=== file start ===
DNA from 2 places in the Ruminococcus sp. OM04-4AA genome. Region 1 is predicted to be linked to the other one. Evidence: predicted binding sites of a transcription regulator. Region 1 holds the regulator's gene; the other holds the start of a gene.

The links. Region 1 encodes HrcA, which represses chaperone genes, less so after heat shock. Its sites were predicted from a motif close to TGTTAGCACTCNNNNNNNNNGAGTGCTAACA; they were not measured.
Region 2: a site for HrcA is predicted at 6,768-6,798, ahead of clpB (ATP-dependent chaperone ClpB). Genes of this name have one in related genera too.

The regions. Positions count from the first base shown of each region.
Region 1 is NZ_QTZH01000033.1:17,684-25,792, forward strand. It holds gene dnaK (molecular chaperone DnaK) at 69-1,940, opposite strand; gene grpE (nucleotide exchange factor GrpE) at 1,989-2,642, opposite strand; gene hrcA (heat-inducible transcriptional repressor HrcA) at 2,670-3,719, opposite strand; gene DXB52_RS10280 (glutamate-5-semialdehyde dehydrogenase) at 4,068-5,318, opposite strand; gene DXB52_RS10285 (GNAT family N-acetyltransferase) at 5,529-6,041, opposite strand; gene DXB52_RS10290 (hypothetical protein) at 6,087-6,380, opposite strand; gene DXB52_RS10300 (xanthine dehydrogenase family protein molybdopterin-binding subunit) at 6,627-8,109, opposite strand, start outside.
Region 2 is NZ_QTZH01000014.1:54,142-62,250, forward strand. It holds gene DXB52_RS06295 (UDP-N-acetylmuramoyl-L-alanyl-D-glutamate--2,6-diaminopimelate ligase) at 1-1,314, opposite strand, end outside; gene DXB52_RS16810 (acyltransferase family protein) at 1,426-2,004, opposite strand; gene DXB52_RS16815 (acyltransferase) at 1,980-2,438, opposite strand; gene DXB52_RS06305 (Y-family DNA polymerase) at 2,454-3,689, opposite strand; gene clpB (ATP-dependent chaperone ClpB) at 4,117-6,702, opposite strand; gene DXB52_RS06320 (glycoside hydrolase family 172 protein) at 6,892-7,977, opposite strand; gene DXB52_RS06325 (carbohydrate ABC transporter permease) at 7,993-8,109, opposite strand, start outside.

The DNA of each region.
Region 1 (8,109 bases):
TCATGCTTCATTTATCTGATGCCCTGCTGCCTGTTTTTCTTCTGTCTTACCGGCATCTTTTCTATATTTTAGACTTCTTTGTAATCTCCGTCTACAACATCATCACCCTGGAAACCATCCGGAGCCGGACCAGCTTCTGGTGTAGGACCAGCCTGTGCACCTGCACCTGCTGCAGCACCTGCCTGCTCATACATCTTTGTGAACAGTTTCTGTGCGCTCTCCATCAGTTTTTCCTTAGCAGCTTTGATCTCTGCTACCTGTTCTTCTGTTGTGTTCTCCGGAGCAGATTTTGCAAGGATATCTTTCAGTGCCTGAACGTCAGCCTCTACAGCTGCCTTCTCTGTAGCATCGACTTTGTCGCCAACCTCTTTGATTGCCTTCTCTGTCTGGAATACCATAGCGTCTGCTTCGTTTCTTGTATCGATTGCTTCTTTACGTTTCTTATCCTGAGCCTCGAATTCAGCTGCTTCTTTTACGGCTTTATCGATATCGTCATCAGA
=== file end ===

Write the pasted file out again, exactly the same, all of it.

DNA from 2 places in the Ruminococcus sp. OM04-4AA genome. Region 1 is predicted to be linked to the other one. Evidence: predicted binding sites of a transcription regulator. Region 1 holds the regulator's gene; the other holds the start of a gene.

The links. Region 1 encodes HrcA, which represses chaperone genes, less so after heat shock. Its sites were predicted from a motif close to TGTTAGCACTCNNNNNNNNNGAGTGCTAACA; they were not measured.
Region 2: a site for HrcA is predicted at 6,768-6,798, ahead of clpB (ATP-dependent chaperone ClpB). Genes of this name have one in related genera too.

The regions. Positions count from the first base shown of each region.
Region 1 is NZ_QTZH01000033.1:17,684-25,792, forward strand. It holds gene dnaK (molecular chaperone DnaK) at 69-1,940, opposite strand; gene grpE (nucleotide exchange factor GrpE) at 1,989-2,642, opposite strand; gene hrcA (heat-inducible transcriptional repressor HrcA) at 2,670-3,719, opposite strand; gene DXB52_RS10280 (glutamate-5-semialdehyde dehydrogenase) at 4,068-5,318, opposite strand; gene DXB52_RS10285 (GNAT family N-acetyltransferase) at 5,529-6,041, opposite strand; gene DXB52_RS10290 (hypothetical protein) at 6,087-6,380, opposite strand; gene DXB52_RS10300 (xanthine dehydrogenase family protein molybdopterin-binding subunit) at 6,627-8,109, opposite strand, start outside.
Region 2 is NZ_QTZH01000014.1:54,142-62,250, forward strand. It holds gene DXB52_RS06295 (UDP-N-acetylmuramoyl-L-alanyl-D-glutamate--2,6-diaminopimelate ligase) at 1-1,314, opposite strand, end outside; gene DXB52_RS16810 (acyltransferase family protein) at 1,426-2,004, opposite strand; gene DXB52_RS16815 (acyltransferase) at 1,980-2,438, opposite strand; gene DXB52_RS06305 (Y-family DNA polymerase) at 2,454-3,689, opposite strand; gene clpB (ATP-dependent chaperone ClpB) at 4,117-6,702, opposite strand; gene DXB52_RS06320 (glycoside hydrolase family 172 protein) at 6,892-7,977, opposite strand; gene DXB52_RS06325 (carbohydrate ABC transporter permease) at 7,993-8,109, opposite strand, start outside.

The DNA of each region.
Region 1 (8,109 bases):
TCATGCTTCATTTATCTGATGCCCTGCTGCCTGTTTTTCTTCTGTCTTACCGGCATCTTTTCTATATTTTAGACTTCTTTGTAATCTCCGTCTACAACATCATCACCCTGGAAACCATCCGGAGCCGGACCAGCTTCTGGTGTAGGACCAGCCTGTGCACCTGCACCTGCTGCAGCACCTGCCTGCTCATACATCTTTGTGAACAGTTTCTGTGCGCTCTCCATCAGTTTTTCCTTAGCAGCTTTGATCTCTGCTACCTGTTCTTCTGTTGTGTTCTCCGGAGCAGATTTTGCAAGGATATCTTTCAGTGCCTGAACGTCAGCCTCTACAGCTGCCTTCTCTGTAGCATCGACTTTGTCGCCAACCTCTTTGATTGCCTTCTCTGTCTGGAATACCATAGCGTCTGCTTCGTTTCTTGTATCGATTGCTTCTTTACGTTTCTTATCCTGAGCCTCGAATTCAGCTGCTTCTTTTACGGCTTTATCGATATCGTCATCAGA